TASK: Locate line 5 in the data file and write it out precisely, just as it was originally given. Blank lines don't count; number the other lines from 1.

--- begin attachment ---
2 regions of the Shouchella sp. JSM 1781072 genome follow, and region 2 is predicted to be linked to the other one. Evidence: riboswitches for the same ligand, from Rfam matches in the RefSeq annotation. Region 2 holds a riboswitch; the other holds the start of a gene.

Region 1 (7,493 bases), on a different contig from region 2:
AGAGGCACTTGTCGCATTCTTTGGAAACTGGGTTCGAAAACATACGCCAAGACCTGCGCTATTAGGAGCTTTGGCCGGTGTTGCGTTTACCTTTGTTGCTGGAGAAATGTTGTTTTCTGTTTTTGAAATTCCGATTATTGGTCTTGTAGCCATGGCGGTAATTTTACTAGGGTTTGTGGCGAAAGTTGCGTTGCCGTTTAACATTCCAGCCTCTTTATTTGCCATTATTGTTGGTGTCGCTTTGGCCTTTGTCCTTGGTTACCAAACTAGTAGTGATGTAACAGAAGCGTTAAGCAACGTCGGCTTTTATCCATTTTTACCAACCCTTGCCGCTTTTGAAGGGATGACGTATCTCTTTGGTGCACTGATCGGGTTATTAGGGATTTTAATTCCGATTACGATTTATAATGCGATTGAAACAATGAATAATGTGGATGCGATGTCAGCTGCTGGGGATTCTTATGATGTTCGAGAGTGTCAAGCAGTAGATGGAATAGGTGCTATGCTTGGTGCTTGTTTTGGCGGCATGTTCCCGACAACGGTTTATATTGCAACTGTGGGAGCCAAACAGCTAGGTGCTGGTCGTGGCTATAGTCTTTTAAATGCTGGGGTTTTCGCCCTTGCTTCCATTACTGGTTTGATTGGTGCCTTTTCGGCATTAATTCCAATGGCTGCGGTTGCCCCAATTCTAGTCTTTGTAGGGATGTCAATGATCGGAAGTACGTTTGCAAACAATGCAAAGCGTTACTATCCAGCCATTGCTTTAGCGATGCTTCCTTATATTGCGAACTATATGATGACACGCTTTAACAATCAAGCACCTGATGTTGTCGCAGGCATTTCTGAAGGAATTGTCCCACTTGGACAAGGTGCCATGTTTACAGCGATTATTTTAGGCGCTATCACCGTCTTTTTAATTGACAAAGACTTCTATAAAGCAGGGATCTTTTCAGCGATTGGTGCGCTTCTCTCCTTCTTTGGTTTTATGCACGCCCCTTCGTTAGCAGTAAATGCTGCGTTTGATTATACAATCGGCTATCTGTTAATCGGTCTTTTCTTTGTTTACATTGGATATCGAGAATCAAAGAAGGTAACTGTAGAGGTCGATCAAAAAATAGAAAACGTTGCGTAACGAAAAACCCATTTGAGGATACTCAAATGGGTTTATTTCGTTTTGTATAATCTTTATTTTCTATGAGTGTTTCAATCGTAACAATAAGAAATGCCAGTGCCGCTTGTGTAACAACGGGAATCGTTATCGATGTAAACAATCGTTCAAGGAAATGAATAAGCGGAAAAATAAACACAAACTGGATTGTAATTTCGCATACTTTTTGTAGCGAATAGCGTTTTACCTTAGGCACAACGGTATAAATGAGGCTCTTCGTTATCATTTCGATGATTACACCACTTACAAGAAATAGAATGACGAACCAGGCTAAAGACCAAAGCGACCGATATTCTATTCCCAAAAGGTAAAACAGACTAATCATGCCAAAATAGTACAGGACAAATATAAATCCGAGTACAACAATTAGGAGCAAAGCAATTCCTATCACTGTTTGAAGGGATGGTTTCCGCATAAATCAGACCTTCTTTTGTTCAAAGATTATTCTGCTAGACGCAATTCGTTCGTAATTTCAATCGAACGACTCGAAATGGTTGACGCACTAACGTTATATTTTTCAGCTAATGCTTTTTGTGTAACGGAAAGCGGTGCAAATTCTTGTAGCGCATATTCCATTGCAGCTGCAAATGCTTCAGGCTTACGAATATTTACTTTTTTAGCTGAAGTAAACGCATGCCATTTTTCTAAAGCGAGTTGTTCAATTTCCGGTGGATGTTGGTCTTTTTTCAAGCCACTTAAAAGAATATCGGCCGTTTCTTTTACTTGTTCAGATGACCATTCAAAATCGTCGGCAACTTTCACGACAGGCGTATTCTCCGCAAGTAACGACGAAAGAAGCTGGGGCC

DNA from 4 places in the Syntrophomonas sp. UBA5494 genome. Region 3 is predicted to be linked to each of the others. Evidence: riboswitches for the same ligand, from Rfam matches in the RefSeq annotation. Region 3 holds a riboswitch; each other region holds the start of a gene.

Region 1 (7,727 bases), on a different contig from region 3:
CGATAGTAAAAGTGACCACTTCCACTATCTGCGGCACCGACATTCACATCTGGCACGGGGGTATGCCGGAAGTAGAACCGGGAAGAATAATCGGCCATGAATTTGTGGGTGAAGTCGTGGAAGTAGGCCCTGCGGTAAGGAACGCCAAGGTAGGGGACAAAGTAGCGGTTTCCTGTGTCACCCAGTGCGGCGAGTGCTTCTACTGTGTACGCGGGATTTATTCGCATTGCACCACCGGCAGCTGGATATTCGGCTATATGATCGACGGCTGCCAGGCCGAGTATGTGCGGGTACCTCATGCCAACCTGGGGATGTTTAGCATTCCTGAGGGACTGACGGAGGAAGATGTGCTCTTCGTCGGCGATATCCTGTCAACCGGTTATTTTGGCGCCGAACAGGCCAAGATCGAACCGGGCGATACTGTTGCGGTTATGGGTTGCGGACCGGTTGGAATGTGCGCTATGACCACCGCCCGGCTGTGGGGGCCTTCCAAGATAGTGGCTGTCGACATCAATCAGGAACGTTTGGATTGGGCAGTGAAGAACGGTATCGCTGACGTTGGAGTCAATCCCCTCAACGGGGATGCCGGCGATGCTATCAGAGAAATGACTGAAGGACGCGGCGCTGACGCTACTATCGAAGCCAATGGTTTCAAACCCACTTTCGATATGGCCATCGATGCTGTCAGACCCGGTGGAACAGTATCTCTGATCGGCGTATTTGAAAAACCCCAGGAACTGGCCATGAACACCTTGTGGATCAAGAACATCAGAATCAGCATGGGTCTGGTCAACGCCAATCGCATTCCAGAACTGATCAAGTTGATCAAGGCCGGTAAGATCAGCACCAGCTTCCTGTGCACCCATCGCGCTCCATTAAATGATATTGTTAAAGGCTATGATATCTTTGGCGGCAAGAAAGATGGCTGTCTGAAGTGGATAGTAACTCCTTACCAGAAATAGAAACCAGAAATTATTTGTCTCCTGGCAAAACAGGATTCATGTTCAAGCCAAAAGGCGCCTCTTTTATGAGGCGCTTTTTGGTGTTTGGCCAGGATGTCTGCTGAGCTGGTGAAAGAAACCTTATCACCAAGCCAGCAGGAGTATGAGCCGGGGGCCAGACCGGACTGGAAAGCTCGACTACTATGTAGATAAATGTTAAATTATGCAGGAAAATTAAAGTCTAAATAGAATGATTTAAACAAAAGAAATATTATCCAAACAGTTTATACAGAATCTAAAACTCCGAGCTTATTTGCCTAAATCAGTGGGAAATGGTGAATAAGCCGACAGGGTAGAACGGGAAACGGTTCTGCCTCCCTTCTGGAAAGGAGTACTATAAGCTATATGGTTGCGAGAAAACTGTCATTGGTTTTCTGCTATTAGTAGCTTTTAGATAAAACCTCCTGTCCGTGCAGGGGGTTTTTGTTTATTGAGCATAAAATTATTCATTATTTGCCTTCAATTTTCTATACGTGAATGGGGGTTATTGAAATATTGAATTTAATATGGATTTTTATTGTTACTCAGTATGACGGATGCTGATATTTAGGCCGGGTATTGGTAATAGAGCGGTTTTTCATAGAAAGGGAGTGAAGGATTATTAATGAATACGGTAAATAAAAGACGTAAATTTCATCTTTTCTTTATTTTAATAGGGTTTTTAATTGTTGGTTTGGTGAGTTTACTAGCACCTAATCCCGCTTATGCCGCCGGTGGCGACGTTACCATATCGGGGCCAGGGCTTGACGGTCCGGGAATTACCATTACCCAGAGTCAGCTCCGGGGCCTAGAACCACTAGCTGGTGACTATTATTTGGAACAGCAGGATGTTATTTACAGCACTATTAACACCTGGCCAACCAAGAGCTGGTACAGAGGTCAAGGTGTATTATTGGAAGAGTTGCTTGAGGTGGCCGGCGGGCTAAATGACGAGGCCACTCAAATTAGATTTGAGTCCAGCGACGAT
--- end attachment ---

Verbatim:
Region 1 (7,727 bases), on a different contig from region 3: